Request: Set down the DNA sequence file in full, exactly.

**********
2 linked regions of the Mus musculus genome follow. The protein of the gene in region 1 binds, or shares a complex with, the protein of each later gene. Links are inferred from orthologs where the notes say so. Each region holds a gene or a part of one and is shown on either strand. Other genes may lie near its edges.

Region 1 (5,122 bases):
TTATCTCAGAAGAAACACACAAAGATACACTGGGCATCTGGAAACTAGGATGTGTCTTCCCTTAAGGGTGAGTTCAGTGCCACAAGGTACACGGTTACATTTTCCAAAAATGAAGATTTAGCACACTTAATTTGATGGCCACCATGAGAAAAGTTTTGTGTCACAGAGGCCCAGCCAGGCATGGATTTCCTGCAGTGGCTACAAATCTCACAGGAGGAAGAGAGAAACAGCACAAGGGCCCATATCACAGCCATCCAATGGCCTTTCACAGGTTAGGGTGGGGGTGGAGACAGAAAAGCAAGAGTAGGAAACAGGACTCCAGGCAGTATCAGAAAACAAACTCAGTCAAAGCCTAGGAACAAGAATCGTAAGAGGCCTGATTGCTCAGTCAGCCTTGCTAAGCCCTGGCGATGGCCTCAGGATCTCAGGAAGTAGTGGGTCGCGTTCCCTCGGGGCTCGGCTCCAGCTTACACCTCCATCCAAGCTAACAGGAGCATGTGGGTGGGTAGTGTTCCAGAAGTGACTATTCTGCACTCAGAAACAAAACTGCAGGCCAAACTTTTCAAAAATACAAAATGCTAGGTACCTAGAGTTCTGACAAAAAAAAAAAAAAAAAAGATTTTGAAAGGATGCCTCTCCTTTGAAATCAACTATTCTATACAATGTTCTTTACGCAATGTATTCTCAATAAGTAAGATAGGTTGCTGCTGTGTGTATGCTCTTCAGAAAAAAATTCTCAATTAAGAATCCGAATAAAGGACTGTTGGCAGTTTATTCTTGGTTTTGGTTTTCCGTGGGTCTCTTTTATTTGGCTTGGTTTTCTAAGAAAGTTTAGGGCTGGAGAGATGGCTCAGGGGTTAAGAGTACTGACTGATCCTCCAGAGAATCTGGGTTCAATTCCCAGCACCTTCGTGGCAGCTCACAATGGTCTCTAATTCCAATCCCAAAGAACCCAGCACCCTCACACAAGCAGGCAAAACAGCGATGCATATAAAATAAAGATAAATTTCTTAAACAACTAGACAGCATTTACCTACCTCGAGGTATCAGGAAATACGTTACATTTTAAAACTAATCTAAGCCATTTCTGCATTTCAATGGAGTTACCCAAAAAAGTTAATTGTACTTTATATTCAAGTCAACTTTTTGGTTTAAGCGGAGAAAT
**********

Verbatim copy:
2 linked regions of the Mus musculus genome follow. The protein of the gene in region 1 binds, or shares a complex with, the protein of each later gene. Links are inferred from orthologs where the notes say so. Each region holds a gene or a part of one and is shown on either strand. Other genes may lie near its edges.

Region 1 (5,122 bases):
TTATCTCAGAAGAAACACACAAAGATACACTGGGCATCTGGAAACTAGGATGTGTCTTCCCTTAAGGGTGAGTTCAGTGCCACAAGGTACACGGTTACATTTTCCAAAAATGAAGATTTAGCACACTTAATTTGATGGCCACCATGAGAAAAGTTTTGTGTCACAGAGGCCCAGCCAGGCATGGATTTCCTGCAGTGGCTACAAATCTCACAGGAGGAAGAGAGAAACAGCACAAGGGCCCATATCACAGCCATCCAATGGCCTTTCACAGGTTAGGGTGGGGGTGGAGACAGAAAAGCAAGAGTAGGAAACAGGACTCCAGGCAGTATCAGAAAACAAACTCAGTCAAAGCCTAGGAACAAGAATCGTAAGAGGCCTGATTGCTCAGTCAGCCTTGCTAAGCCCTGGCGATGGCCTCAGGATCTCAGGAAGTAGTGGGTCGCGTTCCCTCGGGGCTCGGCTCCAGCTTACACCTCCATCCAAGCTAACAGGAGCATGTGGGTGGGTAGTGTTCCAGAAGTGACTATTCTGCACTCAGAAACAAAACTGCAGGCCAAACTTTTCAAAAATACAAAATGCTAGGTACCTAGAGTTCTGACAAAAAAAAAAAAAAAAAAGATTTTGAAAGGATGCCTCTCCTTTGAAATCAACTATTCTATACAATGTTCTTTACGCAATGTATTCTCAATAAGTAAGATAGGTTGCTGCTGTGTGTATGCTCTTCAGAAAAAAATTCTCAATTAAGAATCCGAATAAAGGACTGTTGGCAGTTTATTCTTGGTTTTGGTTTTCCGTGGGTCTCTTTTATTTGGCTTGGTTTTCTAAGAAAGTTTAGGGCTGGAGAGATGGCTCAGGGGTTAAGAGTACTGACTGATCCTCCAGAGAATCTGGGTTCAATTCCCAGCACCTTCGTGGCAGCTCACAATGGTCTCTAATTCCAATCCCAAAGAACCCAGCACCCTCACACAAGCAGGCAAAACAGCGATGCATATAAAATAAAGATAAATTTCTTAAACAACTAGACAGCATTTACCTACCTCGAGGTATCAGGAAATACGTTACATTTTAAAACTAATCTAAGCCATTTCTGCATTTCAATGGAGTTACCCAAAAAAGTTAATTGTACTTTATATTCAAGTCAACTTTTTGGTTTAAGCGGAGAAAT